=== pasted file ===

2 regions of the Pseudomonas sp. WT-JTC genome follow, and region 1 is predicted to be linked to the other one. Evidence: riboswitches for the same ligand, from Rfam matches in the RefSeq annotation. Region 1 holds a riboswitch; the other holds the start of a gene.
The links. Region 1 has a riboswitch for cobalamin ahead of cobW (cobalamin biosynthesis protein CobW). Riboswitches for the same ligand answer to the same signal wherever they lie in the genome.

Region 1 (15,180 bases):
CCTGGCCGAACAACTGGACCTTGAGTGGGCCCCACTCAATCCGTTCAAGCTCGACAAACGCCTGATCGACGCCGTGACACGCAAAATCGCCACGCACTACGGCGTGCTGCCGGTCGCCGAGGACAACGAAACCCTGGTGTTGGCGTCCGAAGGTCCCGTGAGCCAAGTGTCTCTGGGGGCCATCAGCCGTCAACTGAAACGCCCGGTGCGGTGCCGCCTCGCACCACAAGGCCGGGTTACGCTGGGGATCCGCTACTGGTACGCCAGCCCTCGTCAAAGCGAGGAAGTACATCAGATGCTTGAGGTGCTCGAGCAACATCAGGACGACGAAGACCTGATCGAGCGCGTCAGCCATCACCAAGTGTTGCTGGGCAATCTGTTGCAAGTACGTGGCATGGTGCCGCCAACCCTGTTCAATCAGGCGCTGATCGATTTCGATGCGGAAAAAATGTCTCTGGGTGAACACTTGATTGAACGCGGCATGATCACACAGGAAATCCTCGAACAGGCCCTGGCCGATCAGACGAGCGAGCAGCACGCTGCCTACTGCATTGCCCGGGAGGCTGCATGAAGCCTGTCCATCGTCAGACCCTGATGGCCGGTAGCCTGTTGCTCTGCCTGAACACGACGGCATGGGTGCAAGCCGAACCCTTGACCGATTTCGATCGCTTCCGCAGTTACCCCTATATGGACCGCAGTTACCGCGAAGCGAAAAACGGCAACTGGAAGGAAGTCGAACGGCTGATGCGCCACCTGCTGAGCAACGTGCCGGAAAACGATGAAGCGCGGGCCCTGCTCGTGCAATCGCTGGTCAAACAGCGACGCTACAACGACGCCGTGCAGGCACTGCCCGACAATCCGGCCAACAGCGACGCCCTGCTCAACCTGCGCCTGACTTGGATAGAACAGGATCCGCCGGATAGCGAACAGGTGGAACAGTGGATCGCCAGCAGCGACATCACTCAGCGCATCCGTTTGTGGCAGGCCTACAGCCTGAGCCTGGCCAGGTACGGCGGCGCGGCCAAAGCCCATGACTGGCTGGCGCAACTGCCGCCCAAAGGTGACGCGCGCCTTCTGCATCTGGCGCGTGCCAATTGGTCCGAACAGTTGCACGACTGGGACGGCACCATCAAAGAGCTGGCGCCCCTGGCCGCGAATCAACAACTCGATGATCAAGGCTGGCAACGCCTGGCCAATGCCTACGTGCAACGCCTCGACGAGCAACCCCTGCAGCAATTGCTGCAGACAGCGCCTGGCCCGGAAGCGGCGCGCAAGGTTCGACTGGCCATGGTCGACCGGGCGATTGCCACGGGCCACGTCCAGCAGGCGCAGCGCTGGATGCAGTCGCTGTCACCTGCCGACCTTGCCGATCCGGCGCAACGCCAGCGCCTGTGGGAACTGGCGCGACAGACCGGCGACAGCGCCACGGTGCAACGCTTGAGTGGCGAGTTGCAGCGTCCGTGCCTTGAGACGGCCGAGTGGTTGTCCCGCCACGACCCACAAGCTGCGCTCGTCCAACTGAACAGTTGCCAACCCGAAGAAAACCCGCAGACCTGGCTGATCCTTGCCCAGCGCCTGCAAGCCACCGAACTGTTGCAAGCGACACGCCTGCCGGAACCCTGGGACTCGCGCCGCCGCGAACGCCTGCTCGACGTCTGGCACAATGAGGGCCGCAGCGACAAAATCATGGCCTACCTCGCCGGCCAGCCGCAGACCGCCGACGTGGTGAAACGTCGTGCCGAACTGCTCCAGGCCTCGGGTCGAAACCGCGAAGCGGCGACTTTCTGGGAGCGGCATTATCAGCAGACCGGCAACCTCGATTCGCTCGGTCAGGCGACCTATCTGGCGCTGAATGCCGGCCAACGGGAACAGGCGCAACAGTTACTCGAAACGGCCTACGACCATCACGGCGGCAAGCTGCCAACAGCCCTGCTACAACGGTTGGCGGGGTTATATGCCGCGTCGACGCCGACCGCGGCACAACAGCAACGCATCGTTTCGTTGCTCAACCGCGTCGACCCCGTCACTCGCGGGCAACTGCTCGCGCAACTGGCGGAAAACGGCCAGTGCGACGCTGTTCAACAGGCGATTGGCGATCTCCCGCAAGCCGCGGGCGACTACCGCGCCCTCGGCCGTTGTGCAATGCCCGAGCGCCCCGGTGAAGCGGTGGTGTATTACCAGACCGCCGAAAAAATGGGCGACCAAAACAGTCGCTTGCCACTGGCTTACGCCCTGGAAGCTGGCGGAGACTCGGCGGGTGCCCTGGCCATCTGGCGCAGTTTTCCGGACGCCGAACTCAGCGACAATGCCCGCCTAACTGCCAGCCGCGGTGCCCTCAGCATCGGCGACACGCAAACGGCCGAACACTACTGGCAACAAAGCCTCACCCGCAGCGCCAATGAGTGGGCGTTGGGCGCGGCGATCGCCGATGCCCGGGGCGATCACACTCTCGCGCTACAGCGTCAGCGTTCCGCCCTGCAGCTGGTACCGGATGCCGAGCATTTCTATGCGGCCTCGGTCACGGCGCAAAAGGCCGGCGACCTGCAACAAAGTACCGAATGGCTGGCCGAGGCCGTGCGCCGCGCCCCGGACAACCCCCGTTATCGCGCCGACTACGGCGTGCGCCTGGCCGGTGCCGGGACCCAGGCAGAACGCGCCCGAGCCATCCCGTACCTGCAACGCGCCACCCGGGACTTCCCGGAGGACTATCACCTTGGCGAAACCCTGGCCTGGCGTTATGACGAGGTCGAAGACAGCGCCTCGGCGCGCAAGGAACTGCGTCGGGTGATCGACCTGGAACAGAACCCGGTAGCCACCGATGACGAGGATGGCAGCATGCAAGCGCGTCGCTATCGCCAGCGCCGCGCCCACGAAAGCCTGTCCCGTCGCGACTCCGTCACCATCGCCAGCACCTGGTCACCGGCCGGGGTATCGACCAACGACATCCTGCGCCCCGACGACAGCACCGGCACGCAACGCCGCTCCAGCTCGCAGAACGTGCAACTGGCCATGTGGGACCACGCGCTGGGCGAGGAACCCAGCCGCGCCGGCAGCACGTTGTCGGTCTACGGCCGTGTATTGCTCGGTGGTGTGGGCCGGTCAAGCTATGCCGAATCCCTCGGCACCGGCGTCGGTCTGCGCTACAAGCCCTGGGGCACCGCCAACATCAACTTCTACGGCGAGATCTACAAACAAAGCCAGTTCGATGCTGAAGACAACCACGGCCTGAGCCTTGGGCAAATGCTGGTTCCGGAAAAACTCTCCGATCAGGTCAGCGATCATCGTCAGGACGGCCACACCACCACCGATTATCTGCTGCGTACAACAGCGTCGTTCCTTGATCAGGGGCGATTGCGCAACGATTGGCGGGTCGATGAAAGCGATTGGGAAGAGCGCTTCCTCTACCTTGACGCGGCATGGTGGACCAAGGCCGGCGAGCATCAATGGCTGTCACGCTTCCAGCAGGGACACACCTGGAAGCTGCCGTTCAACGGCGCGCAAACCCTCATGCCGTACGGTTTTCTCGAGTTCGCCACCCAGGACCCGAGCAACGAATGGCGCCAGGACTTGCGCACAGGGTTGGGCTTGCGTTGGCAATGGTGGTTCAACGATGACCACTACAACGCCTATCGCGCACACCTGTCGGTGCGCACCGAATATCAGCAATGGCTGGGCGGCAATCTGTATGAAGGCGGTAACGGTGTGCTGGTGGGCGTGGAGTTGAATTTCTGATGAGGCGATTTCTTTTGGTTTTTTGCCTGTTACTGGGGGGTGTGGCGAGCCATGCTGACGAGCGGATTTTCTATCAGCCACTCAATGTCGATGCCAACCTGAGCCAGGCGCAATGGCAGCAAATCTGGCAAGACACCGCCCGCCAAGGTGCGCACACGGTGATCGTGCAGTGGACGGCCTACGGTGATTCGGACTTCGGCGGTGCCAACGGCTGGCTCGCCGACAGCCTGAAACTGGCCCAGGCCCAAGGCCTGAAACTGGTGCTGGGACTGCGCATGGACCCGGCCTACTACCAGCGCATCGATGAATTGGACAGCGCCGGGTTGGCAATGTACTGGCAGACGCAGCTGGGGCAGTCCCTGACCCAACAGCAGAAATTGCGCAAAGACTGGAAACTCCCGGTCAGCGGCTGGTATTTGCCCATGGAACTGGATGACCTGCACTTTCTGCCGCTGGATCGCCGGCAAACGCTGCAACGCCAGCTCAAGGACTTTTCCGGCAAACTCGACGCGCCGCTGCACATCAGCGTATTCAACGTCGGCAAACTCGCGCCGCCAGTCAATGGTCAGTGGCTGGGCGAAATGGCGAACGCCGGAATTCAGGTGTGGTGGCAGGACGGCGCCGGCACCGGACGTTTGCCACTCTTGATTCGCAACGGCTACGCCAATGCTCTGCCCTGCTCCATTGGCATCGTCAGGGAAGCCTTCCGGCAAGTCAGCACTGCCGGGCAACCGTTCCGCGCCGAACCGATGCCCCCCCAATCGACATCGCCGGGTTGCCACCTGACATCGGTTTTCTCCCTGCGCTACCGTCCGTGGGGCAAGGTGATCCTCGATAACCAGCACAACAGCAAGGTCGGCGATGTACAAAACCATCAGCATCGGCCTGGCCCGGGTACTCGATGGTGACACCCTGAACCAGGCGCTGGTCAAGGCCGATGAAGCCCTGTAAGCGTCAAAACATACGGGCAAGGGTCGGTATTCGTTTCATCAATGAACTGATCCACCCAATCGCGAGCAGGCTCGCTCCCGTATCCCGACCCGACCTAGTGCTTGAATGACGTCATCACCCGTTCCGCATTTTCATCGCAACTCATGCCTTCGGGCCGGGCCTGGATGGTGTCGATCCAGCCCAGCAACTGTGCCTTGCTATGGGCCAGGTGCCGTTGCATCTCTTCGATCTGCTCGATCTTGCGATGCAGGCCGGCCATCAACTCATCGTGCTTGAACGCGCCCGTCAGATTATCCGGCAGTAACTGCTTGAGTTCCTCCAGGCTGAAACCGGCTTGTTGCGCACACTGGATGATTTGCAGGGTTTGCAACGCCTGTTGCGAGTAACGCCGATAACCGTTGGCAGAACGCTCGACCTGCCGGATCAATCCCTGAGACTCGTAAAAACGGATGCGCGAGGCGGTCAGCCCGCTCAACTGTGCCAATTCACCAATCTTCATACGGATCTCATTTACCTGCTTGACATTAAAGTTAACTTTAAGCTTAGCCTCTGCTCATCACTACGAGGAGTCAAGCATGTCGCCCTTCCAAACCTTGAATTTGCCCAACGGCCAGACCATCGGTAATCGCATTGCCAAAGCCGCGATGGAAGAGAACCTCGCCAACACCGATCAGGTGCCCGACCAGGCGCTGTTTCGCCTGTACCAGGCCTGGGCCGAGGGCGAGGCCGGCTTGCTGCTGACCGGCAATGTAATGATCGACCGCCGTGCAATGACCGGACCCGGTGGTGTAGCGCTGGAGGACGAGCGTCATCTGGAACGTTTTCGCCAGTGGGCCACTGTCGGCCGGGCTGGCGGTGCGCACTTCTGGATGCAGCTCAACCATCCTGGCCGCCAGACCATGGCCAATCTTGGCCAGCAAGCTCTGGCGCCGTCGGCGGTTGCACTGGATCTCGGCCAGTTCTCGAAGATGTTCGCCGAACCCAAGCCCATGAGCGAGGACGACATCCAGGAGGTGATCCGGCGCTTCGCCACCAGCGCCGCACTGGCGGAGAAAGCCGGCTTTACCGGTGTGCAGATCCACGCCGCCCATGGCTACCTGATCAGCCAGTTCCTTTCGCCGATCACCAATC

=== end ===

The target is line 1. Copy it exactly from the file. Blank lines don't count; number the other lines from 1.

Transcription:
2 regions of the Pseudomonas sp. WT-JTC genome follow, and region 1 is predicted to be linked to the other one. Evidence: riboswitches for the same ligand, from Rfam matches in the RefSeq annotation. Region 1 holds a riboswitch; the other holds the start of a gene.